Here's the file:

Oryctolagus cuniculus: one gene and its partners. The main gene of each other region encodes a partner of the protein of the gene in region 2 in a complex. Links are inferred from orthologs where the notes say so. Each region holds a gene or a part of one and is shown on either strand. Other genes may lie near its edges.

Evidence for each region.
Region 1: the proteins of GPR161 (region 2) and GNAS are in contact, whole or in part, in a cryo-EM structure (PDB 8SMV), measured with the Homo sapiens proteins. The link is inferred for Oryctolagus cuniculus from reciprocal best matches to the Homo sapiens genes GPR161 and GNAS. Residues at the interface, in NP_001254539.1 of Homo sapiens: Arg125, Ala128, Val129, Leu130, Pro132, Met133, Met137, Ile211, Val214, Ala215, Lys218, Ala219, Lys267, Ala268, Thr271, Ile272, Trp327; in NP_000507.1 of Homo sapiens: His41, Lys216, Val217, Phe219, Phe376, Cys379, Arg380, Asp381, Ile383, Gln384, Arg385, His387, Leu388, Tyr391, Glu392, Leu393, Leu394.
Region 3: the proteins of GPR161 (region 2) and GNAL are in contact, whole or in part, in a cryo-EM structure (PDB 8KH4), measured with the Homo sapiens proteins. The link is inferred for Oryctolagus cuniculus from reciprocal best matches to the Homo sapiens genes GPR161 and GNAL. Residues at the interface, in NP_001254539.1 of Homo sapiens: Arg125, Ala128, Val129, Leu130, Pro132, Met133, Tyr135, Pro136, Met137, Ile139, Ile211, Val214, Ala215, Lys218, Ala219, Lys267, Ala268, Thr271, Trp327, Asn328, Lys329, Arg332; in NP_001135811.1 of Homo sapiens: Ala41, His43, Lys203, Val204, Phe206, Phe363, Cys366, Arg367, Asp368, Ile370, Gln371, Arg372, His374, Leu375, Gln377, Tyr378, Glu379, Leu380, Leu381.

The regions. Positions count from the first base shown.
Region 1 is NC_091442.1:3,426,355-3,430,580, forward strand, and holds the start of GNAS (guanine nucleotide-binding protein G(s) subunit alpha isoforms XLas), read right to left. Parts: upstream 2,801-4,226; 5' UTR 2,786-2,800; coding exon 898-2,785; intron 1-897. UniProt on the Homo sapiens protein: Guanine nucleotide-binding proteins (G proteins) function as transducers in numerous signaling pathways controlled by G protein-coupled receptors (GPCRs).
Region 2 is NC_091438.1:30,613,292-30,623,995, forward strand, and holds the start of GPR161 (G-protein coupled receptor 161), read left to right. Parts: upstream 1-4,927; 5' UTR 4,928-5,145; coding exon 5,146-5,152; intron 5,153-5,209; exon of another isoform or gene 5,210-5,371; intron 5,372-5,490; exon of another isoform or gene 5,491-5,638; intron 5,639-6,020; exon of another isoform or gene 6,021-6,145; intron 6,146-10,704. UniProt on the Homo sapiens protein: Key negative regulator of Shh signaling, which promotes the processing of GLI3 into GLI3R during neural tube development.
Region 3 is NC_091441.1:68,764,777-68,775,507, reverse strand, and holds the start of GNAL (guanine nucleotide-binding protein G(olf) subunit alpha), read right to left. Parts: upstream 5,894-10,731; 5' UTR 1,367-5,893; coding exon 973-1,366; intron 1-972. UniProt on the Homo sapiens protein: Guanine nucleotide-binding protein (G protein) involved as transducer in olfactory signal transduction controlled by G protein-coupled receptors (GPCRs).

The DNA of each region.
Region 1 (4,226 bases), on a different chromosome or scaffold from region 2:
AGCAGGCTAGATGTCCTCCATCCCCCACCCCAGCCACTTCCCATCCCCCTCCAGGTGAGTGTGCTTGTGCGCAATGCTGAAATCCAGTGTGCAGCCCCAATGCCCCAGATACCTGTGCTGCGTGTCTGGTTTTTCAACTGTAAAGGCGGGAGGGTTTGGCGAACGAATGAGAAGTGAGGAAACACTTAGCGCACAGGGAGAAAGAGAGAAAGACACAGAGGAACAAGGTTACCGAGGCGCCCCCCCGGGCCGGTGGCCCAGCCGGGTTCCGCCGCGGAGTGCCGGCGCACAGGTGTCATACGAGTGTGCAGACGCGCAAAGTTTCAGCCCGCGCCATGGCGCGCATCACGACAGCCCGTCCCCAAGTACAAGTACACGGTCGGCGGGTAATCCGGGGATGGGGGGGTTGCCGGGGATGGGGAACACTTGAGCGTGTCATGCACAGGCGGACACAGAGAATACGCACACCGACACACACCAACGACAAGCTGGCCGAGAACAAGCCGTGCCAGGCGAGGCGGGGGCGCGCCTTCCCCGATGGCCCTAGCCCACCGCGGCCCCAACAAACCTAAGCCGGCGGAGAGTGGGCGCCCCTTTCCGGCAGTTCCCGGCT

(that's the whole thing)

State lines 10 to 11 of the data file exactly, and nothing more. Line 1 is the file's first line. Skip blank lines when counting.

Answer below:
Region 1 (4,226 bases), on a different chromosome or scaffold from region 2:
AGCAGGCTAGATGTCCTCCATCCCCCACCCCAGCCACTTCCCATCCCCCTCCAGGTGAGTGTGCTTGTGCGCAATGCTGAAATCCAGTGTGCAGCCCCAATGCCCCAGATACCTGTGCTGCGTGTCTGGTTTTTCAACTGTAAAGGCGGGAGGGTTTGGCGAACGAATGAGAAGTGAGGAAACACTTAGCGCACAGGGAGAAAGAGAGAAAGACACAGAGGAACAAGGTTACCGAGGCGCCCCCCCGGGCCGGTGGCCCAGCCGGGTTCCGCCGCGGAGTGCCGGCGCACAGGTGTCATACGAGTGTGCAGACGCGCAAAGTTTCAGCCCGCGCCATGGCGCGCATCACGACAGCCCGTCCCCAAGTACAAGTACACGGTCGGCGGGTAATCCGGGGATGGGGGGGTTGCCGGGGATGGGGAACACTTGAGCGTGTCATGCACAGGCGGACACAGAGAATACGCACACCGACACACACCAACGACAAGCTGGCCGAGAACAAGCCGTGCCAGGCGAGGCGGGGGCGCGCCTTCCCCGATGGCCCTAGCCCACCGCGGCCCCAACAAACCTAAGCCGGCGGAGAGTGGGCGCCCCTTTCCGGCAGTTCCCGGCT